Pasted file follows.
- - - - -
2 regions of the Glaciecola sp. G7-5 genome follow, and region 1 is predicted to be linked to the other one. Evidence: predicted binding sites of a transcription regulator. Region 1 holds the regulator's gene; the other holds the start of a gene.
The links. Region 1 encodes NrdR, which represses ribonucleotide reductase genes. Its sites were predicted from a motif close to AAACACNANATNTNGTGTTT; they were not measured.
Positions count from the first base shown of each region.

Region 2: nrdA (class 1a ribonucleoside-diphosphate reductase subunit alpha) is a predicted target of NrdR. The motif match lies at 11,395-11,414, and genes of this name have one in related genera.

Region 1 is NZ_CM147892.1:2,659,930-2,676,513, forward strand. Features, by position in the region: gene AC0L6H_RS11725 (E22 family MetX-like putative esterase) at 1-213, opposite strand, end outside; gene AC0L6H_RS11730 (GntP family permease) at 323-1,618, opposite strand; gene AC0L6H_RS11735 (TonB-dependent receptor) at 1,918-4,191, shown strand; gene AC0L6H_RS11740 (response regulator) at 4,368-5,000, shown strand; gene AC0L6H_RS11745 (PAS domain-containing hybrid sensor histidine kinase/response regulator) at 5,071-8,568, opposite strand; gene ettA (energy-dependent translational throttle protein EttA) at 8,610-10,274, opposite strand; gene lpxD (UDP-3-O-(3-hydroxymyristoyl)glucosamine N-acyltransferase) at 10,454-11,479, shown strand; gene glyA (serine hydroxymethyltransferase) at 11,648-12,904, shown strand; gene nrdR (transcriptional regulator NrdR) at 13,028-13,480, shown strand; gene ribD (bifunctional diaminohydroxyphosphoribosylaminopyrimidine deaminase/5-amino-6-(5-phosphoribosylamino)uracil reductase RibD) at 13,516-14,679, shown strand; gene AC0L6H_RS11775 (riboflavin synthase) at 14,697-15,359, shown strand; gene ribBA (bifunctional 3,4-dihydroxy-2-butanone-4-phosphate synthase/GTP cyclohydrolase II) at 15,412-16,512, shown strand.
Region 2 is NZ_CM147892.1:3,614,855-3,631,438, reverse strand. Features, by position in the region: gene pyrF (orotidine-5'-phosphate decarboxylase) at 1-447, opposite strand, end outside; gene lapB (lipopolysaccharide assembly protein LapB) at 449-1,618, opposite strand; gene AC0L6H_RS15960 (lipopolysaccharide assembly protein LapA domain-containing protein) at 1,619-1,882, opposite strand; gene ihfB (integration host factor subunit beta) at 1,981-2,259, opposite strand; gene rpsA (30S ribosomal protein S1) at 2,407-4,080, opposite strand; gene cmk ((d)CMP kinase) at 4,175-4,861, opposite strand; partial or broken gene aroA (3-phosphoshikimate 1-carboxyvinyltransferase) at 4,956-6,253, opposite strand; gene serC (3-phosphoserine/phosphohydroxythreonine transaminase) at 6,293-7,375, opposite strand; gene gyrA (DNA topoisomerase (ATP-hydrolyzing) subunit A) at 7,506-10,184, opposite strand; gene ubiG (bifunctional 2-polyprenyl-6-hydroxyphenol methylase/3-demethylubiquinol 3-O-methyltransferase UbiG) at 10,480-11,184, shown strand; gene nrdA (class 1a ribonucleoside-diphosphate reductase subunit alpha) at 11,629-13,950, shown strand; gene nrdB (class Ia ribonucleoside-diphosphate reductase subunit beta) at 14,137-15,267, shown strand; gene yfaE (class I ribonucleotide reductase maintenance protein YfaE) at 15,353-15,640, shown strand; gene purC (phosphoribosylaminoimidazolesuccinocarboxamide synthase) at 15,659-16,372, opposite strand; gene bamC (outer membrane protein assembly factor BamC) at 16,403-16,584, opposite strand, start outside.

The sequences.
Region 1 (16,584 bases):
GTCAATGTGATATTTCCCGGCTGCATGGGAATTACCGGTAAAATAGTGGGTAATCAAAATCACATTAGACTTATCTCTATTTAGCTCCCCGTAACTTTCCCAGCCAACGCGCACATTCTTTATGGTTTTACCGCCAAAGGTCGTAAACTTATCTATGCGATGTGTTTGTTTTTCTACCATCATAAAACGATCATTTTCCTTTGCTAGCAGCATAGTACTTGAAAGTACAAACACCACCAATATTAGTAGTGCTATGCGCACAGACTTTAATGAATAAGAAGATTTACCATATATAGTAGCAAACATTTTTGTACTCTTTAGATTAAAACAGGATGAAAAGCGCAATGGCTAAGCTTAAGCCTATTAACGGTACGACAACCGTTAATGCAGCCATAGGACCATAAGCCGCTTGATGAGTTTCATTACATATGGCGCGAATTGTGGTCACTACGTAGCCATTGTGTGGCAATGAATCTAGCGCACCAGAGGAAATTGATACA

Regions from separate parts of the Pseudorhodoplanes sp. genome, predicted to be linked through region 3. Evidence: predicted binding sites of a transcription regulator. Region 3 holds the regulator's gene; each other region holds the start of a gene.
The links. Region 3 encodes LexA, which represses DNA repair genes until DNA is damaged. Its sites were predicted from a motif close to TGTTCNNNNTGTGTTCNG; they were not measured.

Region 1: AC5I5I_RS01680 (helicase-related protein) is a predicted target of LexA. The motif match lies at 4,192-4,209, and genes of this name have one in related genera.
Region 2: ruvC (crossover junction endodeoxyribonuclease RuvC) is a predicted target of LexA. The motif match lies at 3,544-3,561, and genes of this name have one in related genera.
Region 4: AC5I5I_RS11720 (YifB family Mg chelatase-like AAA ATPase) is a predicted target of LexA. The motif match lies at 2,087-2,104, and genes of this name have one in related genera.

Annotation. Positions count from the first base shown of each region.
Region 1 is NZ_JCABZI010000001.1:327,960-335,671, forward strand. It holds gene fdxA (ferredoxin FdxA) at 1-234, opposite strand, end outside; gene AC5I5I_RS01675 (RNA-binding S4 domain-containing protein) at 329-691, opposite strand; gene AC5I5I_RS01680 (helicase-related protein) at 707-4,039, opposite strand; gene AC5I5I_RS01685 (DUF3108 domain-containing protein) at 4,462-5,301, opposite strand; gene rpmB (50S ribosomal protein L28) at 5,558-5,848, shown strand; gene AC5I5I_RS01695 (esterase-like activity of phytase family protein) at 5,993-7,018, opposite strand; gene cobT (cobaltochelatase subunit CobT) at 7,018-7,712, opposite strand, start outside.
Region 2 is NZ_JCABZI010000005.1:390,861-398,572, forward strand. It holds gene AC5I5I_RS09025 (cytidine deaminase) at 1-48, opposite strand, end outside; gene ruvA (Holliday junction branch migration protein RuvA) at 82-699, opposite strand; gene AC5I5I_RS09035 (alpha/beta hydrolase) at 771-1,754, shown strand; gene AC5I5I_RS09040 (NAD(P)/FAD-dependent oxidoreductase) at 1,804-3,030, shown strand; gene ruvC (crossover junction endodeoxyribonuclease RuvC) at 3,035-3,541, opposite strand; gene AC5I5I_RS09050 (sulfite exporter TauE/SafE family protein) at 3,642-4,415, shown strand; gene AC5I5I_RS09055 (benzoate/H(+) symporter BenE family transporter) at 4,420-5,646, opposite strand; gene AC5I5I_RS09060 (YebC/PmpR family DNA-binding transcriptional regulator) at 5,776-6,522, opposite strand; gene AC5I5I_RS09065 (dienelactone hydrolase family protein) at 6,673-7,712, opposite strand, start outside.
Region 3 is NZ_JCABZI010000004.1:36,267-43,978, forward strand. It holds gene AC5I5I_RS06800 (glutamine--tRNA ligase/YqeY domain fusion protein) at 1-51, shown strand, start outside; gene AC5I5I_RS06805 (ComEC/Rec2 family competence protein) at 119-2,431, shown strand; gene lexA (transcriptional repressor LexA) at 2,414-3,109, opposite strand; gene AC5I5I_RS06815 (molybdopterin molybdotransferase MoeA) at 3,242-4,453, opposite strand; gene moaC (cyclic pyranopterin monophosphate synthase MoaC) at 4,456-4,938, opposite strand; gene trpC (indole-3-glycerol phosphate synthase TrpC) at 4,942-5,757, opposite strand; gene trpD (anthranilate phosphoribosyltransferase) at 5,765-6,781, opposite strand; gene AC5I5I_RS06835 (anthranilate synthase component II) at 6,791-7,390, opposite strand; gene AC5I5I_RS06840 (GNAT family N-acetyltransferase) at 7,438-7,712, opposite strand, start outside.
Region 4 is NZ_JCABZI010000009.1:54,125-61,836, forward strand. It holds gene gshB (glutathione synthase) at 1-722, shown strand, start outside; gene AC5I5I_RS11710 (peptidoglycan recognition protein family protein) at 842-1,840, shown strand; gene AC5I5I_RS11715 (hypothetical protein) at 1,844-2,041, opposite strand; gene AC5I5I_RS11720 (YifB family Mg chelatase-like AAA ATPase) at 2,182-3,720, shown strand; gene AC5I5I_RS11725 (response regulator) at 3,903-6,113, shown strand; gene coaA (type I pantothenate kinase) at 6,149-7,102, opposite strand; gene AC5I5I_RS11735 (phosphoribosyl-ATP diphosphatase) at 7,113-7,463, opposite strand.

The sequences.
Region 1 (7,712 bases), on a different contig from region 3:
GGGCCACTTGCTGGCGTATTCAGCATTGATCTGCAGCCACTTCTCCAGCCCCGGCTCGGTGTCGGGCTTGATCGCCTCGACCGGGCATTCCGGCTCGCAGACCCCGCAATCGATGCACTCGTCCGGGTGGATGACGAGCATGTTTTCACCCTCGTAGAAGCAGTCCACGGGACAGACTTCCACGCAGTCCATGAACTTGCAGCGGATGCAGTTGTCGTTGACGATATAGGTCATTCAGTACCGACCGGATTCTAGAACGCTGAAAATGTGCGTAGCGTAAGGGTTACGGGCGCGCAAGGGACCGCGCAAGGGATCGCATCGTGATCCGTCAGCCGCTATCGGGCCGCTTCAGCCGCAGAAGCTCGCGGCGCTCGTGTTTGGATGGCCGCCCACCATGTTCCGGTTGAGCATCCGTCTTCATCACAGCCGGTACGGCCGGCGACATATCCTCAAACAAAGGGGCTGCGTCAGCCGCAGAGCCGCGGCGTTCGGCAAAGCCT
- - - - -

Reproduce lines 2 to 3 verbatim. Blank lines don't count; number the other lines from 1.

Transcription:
The links. Region 1 encodes NrdR, which represses ribonucleotide reductase genes. Its sites were predicted from a motif close to AAACACNANATNTNGTGTTT; they were not measured.
Positions count from the first base shown of each region.